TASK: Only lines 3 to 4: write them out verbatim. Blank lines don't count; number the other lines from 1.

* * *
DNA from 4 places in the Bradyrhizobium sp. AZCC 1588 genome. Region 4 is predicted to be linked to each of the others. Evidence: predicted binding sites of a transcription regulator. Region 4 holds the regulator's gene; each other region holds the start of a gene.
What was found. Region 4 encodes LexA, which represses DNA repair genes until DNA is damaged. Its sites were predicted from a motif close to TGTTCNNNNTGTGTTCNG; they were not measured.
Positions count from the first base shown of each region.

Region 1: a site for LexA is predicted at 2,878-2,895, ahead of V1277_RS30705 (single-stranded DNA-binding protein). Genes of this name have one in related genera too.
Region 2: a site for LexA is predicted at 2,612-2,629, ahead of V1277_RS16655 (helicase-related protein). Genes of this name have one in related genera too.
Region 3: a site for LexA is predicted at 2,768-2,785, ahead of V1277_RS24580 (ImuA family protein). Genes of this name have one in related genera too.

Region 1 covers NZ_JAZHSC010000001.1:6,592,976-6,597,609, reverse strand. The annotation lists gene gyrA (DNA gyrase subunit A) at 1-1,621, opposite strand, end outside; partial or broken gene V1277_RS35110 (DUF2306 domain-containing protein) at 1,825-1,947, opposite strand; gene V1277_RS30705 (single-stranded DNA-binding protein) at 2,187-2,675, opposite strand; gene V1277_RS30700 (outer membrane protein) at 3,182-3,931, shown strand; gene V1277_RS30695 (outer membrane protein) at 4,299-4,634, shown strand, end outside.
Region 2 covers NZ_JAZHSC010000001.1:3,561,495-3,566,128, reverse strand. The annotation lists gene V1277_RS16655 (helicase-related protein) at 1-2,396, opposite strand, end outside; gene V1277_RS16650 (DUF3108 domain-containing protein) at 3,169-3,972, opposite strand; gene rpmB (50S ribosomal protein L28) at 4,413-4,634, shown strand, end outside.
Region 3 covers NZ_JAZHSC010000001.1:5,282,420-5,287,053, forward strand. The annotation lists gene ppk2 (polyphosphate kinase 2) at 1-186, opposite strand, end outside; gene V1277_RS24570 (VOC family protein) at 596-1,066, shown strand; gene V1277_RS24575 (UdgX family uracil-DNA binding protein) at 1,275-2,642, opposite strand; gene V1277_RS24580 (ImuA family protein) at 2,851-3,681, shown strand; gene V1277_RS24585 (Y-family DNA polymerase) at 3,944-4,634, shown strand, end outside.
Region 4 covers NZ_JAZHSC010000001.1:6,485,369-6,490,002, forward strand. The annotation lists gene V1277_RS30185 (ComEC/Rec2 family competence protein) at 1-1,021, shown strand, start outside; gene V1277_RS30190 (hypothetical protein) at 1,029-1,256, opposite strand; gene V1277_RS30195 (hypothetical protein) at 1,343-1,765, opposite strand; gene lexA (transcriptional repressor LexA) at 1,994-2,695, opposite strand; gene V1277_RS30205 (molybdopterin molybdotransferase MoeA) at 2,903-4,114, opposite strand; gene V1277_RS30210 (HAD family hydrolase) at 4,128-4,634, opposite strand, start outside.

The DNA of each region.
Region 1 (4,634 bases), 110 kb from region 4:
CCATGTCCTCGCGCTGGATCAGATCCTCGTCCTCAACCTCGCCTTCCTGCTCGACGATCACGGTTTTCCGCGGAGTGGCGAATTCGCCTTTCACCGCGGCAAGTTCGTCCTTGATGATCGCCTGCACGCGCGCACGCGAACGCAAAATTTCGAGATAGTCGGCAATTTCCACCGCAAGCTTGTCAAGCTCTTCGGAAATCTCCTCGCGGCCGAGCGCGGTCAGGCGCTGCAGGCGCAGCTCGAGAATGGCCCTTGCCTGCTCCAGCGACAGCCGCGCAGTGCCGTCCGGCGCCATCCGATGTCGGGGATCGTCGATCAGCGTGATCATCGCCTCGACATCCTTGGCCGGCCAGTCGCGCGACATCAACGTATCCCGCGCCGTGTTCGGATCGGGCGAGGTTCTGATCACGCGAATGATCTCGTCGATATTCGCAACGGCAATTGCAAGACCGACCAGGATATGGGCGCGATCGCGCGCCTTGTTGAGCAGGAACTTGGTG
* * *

Positions count from the first base shown of each region.

Region 1: a site for LexA is predicted at 2,878-2,895, ahead of V1277_RS30705 (single-stranded DNA-binding protein). Genes of this name have one in related genera too.